Attention Congressmen: Being A Woman Is NOT A Pre-Existing Condition
Take a moment to review some of the horrifying statistics below from around the country in order to better understand the current state of women's health care in America. Armed with these facts, you'll see why it is essential that we pass a health care reform bill that improves women's access to affordable care and addresses their unique medical needs.
- Holding other factors constant, a 22-year-old woman can be charged up to one and a half times the premium of a 22-year-old man.
- 1/3 of under-insured women deplete their savings to pay medical bills, versus 1/4 of all men.
- 37% of women who have insurance reported having problems with their bills in the last year, versus only 29% of men.
Pregnancy and maternity care:
- A woman can expect to pay $7,000 out of pocket for an uncomplicated pregnancy with vaginal delivery if she has a small-employer high-deductible plan. If she has a complicated pregnancy with a C-section delivery, she can expect to pay $14,000 under the same plan.
- Only 14 states require comprehensive maternity care in the individual market.
- The average America woman spends 5 years being pregnant, recovering from pregnancy or trying to get pregnant. She also spends 30 years trying to avoid unintended pregnancy.
- Explaining why one insurance company doesn't cover pregnancy, its spokesman said: "The point of insurance is to insure against catastrophic care costs. That's what you're trying to aggregate and pool for such things as heart attacks and cancer. Having a child is a matter of choice. Dealing with an adult onset illness, such as diabetes, heart disease, breast or prostate cancer, is not a matter of choice."
- 8 states and the District of Columbia allow insurers to deny coverage to victims of domestic violence because they have a pre-existing condition.
- Many insurers also consider pregnancy and Cesarean sections a pre-existing condition.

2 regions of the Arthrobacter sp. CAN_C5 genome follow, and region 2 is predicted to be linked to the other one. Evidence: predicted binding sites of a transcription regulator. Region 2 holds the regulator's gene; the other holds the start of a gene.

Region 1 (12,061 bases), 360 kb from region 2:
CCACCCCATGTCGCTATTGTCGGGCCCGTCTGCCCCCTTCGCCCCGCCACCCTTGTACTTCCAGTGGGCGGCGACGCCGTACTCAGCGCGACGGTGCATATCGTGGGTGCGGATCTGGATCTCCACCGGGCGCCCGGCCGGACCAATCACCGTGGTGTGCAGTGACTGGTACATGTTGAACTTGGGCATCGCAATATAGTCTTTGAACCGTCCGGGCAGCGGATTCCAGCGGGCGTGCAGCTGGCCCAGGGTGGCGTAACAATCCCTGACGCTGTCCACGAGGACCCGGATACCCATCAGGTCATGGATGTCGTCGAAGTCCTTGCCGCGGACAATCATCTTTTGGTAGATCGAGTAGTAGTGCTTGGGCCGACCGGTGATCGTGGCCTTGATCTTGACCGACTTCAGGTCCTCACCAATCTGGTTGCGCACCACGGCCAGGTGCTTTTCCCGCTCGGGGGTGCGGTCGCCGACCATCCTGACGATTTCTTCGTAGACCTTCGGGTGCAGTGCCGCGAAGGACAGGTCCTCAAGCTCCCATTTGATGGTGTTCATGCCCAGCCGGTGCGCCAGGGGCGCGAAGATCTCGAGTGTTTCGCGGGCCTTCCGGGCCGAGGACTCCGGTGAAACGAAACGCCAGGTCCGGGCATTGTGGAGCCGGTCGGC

- Even though white women have the highest incidence rate for breast cancer of any racial or ethnic group, black women have the highest breast cancer mortality rate, which is linked in part to lack of access to quality health care.
- Hispanic women are twice as likely to have cervical cancer than white women and black women are twice as likely to die from the disease.
- One out of three Black women has no health insurance.
- In California, Hispanic women make up 50% of the uninsured female population.
- 64 million women in America do not have adequate health insurance coverage.
- 52% of women reported trouble accessing needed health care because of cost, versus only 39% of men.
- 26% of young women in America (aged 19 - 24) have no health coverage.
- 25% of non-elderly women receive health insurance coverage as a dependent on a family member's plan, versus just 13% of men.
- 27% of employed women work part time and are thus excluded from their employers' health insurance plan, versus only 13% of men.
Get in Line for Gender EqualityWomen want equal coverage for the equal premiums they pay - plain and simple. Take your ticket for gender equity.
Then post the number, along with this automatically-generated status update on gender equity in health care to Twitter, Facebook, or in emails to friends:
I'm [your number] against discrimination by health insurers. Women deserve equal coverage for equal premiums. http://seiu.org/ticket #fem2 #hc09
Let's educate male members of Congress on how women are unfairly discriminated against by health insurers. Call toll-free at 1-866-311-3405. Use this form to report back on your conversation.